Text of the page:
Where are the Primary Care Doctors?

A Look at Michigan’s Primary Care Physician Shortage

Primary care as delivered by physicians is an integral part of a quality, accessible, and affordable healthcare system. For decades, stakeholders have reported shortages or impending shortages of these types of physicians. With the enactment of the federal Affordable Care Act, Michigan’s decision to expand Medicaid, the aging Baby Boomers, and other policy, demographic, and cultural factors, now is a good time to reexamine the existing network of primary care physicians in Michigan. 

Primary care physicians include physicians that serve as the first contact for patients and provide continuous and comprehensive treatment of all types of health conditions. Primary care physicians often take responsibility for the health of their patients even if they are further referred to specialists and may coordinate care for their patients on an ongoing basis. Primary care physicians typically serve in one of the following medical fields: family or general practice, internal medicine, pediatrics, obstetrics and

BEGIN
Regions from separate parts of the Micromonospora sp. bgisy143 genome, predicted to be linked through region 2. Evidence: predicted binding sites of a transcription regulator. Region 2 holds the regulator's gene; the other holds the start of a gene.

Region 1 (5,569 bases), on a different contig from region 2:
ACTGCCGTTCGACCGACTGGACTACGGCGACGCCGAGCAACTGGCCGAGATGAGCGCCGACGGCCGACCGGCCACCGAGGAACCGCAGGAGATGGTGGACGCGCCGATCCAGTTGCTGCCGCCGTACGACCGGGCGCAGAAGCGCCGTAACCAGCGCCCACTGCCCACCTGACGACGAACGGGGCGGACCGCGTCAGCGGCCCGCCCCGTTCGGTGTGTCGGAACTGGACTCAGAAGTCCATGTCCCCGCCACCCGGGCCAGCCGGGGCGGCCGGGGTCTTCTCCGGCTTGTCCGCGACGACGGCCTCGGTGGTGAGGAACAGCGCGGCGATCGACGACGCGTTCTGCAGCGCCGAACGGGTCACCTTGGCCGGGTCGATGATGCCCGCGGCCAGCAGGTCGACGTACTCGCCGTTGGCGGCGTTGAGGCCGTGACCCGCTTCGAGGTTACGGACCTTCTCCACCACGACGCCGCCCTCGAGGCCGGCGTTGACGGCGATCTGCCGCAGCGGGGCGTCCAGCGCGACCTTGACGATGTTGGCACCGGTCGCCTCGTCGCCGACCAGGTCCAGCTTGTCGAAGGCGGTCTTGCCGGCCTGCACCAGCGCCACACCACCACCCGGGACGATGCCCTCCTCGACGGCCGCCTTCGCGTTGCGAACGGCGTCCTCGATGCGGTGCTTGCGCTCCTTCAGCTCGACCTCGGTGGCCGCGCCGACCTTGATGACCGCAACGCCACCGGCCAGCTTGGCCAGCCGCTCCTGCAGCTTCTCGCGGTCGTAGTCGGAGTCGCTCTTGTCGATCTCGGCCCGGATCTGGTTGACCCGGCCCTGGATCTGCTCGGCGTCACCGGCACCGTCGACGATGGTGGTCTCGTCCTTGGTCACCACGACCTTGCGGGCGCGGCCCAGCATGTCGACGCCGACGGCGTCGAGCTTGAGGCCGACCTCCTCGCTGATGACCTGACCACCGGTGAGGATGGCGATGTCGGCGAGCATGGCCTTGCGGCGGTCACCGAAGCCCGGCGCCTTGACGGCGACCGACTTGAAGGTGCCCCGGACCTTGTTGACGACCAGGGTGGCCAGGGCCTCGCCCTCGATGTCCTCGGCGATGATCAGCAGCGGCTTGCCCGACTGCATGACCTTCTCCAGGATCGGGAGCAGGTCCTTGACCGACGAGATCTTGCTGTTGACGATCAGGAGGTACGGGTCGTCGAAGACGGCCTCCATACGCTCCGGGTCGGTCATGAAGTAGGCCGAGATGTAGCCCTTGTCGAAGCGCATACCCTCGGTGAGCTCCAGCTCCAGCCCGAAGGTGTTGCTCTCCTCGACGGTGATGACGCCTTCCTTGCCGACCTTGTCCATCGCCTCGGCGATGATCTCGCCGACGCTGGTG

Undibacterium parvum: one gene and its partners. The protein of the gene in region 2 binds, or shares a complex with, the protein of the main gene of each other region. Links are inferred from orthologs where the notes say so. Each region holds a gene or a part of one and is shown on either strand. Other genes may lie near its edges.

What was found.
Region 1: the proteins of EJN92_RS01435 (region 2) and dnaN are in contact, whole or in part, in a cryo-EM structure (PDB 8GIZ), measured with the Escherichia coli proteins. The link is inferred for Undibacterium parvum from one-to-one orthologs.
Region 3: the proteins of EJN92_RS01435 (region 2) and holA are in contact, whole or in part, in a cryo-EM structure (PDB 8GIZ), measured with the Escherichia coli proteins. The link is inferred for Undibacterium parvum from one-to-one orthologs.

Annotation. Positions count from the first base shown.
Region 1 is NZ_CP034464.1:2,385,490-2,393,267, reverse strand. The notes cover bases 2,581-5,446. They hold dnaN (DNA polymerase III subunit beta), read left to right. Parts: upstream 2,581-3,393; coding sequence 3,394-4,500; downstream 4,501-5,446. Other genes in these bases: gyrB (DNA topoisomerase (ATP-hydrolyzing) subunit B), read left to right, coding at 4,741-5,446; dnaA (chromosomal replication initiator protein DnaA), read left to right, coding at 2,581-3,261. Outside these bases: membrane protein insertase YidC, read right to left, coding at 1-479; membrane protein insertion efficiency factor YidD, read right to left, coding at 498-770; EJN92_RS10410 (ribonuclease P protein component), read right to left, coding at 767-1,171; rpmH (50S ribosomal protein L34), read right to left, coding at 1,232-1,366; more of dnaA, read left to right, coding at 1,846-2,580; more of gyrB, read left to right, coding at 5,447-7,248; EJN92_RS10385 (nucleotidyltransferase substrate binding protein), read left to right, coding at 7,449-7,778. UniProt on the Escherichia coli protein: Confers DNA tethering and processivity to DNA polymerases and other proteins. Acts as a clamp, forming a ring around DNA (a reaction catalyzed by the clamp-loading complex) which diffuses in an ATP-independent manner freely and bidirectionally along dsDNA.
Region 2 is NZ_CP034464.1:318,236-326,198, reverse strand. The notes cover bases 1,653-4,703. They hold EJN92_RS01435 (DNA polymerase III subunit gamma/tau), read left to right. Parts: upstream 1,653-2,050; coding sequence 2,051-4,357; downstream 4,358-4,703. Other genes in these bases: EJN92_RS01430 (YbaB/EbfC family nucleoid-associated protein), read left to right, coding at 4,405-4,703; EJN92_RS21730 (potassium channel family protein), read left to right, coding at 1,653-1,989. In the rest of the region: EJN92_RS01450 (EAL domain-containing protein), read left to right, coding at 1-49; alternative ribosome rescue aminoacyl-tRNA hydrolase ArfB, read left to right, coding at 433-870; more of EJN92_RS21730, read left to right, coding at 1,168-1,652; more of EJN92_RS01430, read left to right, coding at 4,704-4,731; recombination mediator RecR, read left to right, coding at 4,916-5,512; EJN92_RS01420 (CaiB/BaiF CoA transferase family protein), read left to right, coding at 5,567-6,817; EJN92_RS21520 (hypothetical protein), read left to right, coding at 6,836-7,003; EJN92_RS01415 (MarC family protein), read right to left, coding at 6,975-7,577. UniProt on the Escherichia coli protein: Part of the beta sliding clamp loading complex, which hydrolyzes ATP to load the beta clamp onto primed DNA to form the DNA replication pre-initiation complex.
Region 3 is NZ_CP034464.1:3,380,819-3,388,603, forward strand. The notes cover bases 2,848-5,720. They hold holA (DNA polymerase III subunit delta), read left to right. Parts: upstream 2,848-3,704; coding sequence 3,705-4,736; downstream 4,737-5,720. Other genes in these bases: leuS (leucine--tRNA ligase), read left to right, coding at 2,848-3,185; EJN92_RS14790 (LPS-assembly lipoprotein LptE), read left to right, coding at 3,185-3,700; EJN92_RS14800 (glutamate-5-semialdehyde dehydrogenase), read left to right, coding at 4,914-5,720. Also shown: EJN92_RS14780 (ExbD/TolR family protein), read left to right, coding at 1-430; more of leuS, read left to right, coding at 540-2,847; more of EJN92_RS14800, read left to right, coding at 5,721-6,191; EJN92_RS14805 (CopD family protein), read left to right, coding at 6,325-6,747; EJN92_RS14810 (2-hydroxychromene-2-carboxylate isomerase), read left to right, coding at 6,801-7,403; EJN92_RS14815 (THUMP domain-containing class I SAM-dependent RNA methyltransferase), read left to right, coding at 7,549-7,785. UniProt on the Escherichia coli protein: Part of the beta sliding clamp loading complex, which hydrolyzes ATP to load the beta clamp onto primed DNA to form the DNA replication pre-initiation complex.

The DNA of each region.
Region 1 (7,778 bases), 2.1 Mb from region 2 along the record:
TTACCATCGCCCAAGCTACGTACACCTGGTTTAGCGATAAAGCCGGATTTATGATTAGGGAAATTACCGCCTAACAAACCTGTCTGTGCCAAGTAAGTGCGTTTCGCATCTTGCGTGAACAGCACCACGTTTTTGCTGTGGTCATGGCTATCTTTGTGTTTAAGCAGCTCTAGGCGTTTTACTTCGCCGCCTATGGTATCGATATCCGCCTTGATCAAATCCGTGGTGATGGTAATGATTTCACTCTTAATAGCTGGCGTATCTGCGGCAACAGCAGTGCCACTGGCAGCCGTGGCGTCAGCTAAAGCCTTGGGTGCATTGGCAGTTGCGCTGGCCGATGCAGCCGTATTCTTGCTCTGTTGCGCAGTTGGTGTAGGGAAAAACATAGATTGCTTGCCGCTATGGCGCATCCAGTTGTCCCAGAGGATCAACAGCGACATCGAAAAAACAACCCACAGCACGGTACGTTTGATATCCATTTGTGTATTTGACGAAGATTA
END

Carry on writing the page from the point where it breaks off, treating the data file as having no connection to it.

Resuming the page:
gynecology, general surgery, or psychiatry. 

Shortages of primary care services compromise patient access to sufficient and continuous health care and may drive prices for health care services upward. Additionally, the presence of more primary care physicians in a community is associated with a lower mortality rate indicating that quality of care may also be compromised if sufficient primary care is unavailable. 

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